The petroleum system concept has been known for a long time, but it has begun to have a serious impact on exploration since an improved definition by Magoon in 1992. Besides the definition of the processes and elements that play a role in the functioning of petroleum systems, its main merit is the introduction of the areal extension of a petroleum system, outside which hydrocarbons generated by the system cannot be found.
The concept is more descriptive than predictive (for this reason its impact on exploration is still limited).
During the last years, efforts have been made to adapt and modify the notion of the areal extension of a petroleum system in such a way that besides for areas of mature exploration, as the Paris basin or the Lower Congo basin, it can also be used for areas of extensive exploration or even for a frontier areas as the Greenland south-western offshore.
We will see when treating the areas mentioned above that for any petroleum system study (be it for proven, hypothetical or speculative systems) it is necessary that at least three different types of documents are prepared beforehand: a timing chart, a cross section illustrating the migration pathways and a map with the geographical extension of each petroleum system. The cross-correlation of the documents belonging to the different petroleum systems may allow the identification, within producing areas where previously no sourcing problems were assumed, of zones where sourcing could be problematic. To the contrary, in basins where sourcing was always considered problematic, some zones might be found to have more potential than presumed.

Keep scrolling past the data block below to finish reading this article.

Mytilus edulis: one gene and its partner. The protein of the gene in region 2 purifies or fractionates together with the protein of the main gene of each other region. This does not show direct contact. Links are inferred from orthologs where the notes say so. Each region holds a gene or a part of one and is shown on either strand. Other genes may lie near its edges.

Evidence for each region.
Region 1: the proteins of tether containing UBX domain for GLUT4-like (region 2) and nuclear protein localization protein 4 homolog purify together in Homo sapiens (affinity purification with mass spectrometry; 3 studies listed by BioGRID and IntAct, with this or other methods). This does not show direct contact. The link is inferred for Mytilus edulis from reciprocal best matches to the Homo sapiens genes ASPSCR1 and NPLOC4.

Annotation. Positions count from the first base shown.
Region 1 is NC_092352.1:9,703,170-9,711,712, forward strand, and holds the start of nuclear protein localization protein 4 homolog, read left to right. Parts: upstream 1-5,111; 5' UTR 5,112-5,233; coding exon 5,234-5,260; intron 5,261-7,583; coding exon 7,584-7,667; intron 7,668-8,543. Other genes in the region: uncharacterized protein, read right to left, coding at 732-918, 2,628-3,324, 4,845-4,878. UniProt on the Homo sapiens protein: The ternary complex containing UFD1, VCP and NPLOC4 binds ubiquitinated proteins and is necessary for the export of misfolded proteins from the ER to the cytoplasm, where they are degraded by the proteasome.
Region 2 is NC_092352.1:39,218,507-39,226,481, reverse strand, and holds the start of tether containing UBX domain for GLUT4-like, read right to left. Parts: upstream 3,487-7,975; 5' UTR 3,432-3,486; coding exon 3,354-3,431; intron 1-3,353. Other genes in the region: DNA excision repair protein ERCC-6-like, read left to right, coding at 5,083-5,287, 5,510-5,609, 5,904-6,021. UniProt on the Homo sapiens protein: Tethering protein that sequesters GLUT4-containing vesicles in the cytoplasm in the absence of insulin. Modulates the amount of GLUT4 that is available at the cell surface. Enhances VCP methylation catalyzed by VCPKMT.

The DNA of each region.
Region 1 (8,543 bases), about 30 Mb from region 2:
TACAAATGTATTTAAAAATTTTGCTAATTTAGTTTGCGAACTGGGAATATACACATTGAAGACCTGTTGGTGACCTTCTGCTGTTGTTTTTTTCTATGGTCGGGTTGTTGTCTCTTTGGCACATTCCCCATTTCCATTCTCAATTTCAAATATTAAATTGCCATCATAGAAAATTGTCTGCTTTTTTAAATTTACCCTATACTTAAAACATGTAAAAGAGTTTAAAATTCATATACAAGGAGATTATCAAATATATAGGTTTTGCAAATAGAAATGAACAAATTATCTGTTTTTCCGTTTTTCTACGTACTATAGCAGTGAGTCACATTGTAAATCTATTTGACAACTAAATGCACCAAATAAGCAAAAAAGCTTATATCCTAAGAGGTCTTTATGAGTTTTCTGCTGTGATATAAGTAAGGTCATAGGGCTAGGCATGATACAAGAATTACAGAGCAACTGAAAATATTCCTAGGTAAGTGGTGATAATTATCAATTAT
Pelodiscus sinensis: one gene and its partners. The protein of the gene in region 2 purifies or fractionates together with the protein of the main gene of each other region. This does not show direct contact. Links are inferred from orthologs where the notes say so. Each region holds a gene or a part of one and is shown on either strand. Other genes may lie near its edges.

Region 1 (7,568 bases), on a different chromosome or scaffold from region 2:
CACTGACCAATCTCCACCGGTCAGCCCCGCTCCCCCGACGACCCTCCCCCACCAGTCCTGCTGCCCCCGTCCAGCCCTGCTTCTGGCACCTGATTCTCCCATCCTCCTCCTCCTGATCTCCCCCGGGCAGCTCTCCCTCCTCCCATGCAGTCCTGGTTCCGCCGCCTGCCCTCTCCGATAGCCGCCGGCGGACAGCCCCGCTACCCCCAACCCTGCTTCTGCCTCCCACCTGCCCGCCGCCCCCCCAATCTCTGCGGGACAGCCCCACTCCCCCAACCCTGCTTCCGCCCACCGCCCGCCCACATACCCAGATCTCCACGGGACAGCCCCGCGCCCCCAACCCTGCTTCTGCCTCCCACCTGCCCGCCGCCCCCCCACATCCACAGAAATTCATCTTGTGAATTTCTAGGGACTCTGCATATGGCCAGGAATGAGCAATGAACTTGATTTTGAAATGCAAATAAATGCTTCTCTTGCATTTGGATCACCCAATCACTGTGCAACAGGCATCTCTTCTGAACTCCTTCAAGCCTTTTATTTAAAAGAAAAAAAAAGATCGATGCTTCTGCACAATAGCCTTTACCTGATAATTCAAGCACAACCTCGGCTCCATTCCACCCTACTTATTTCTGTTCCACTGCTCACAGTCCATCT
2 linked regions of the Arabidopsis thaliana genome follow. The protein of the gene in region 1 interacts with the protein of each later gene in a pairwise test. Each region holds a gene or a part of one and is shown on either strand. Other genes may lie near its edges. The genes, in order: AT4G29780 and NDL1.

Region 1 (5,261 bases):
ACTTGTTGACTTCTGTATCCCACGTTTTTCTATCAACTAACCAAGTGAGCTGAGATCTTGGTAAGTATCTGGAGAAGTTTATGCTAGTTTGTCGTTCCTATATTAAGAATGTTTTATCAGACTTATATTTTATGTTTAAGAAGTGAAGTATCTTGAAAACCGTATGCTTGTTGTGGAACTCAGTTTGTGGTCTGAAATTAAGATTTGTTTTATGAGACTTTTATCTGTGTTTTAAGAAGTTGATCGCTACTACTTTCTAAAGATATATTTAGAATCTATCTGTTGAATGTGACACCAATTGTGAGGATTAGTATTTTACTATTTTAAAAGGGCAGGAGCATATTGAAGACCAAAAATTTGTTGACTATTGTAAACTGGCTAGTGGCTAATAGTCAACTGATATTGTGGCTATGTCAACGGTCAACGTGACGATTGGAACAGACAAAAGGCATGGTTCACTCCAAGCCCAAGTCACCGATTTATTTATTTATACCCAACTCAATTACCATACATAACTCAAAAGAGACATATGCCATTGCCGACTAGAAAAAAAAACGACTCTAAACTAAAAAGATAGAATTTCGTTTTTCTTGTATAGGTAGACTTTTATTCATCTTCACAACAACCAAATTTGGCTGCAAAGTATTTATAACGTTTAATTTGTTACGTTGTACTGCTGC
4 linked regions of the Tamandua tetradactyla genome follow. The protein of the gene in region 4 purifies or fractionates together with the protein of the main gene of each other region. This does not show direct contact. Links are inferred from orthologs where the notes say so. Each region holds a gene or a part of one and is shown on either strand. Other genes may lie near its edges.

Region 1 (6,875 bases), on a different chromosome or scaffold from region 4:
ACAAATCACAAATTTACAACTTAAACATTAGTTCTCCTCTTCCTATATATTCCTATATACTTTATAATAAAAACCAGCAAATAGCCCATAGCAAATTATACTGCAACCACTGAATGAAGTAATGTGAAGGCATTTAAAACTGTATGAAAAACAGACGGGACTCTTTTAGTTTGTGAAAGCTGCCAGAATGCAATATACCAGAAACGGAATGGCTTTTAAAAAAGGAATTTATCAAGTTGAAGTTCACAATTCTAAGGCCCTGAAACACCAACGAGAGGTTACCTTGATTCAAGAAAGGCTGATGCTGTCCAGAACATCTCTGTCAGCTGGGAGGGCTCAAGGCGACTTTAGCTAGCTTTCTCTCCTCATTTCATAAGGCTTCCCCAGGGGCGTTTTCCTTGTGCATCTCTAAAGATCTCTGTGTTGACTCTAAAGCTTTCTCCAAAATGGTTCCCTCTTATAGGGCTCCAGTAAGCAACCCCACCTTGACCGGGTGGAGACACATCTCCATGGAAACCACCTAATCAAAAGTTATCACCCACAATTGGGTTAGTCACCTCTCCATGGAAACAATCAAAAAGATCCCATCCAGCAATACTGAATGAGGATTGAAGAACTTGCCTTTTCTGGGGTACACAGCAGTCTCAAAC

Only very recently the petroleum system concept has shown its importance for the practice of exploration in general and the acquisition of new acreage in particular. This after a publication by Magoon (1992), in which the notion of the geographical extention of a petroleum system, outside of which no hydrocarbons generated by this system can be found, is defined. This definition (as an area within which a hydrocarbon kitchen and its shows and fields are located) is purely descriptive. In fact the extention of a petroleum system can only be determined after the source rocks have been identified and geochemical correlations have been made between these source rocks, the proven hydrocarbons and the location of the shows and fields. ~ This excludes an easy application in frontier zones. - This means it is not predictable (predictability being the primary quality of any exploration tool) By linking the notion of geographical extention of a petroleum system not only to the location of the proven or potential kitchens, but primarily to the identification and extention of secondary migration pathw